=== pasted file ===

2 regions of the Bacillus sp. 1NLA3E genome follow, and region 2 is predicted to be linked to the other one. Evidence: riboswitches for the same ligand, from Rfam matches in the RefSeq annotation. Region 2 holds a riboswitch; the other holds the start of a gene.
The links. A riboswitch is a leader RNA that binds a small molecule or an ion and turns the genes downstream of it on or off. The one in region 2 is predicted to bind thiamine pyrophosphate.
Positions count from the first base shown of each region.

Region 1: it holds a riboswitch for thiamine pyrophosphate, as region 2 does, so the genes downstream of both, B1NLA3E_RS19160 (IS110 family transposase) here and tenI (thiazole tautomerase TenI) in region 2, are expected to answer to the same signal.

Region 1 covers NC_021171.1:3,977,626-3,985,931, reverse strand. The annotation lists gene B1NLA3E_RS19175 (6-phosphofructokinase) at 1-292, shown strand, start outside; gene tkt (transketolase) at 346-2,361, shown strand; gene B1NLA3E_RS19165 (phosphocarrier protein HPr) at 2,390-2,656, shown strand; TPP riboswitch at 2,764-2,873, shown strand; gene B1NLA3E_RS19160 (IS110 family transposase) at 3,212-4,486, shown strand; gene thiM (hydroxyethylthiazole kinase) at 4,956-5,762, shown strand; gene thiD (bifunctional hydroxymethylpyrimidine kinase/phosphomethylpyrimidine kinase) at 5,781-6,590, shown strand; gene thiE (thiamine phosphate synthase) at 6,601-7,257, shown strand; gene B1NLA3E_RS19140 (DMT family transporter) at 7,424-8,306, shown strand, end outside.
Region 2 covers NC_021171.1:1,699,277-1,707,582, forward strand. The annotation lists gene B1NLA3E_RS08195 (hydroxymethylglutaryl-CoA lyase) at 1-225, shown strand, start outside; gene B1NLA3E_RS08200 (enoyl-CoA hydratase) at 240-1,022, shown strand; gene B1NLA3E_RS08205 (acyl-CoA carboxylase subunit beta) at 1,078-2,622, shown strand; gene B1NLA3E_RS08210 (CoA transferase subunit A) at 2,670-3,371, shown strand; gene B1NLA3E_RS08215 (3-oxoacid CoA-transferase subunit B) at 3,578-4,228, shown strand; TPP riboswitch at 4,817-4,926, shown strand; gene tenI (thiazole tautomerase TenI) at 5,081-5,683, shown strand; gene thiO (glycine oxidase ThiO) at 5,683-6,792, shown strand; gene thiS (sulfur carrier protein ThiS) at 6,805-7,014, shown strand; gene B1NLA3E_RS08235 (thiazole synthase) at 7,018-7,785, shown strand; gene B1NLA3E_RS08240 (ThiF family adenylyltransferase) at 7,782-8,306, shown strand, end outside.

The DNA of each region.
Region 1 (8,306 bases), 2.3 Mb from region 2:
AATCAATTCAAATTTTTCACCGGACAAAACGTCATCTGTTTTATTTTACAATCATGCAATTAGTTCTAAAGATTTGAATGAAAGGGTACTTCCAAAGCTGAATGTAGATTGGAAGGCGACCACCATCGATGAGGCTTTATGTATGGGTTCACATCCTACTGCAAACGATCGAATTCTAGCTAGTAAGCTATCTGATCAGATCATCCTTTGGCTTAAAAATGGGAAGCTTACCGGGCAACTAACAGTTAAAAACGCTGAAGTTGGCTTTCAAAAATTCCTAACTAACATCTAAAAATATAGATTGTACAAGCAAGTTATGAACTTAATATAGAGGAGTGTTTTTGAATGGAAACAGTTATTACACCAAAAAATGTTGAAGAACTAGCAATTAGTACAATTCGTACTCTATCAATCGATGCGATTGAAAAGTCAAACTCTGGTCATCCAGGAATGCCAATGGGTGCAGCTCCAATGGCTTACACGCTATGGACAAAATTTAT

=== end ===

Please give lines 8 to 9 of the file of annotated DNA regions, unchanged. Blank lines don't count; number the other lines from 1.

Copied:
Region 1 (8,306 bases), 2.3 Mb from region 2:
AATCAATTCAAATTTTTCACCGGACAAAACGTCATCTGTTTTATTTTACAATCATGCAATTAGTTCTAAAGATTTGAATGAAAGGGTACTTCCAAAGCTGAATGTAGATTGGAAGGCGACCACCATCGATGAGGCTTTATGTATGGGTTCACATCCTACTGCAAACGATCGAATTCTAGCTAGTAAGCTATCTGATCAGATCATCCTTTGGCTTAAAAATGGGAAGCTTACCGGGCAACTAACAGTTAAAAACGCTGAAGTTGGCTTTCAAAAATTCCTAACTAACATCTAAAAATATAGATTGTACAAGCAAGTTATGAACTTAATATAGAGGAGTGTTTTTGAATGGAAACAGTTATTACACCAAAAAATGTTGAAGAACTAGCAATTAGTACAATTCGTACTCTATCAATCGATGCGATTGAAAAGTCAAACTCTGGTCATCCAGGAATGCCAATGGGTGCAGCTCCAATGGCTTACACGCTATGGACAAAATTTAT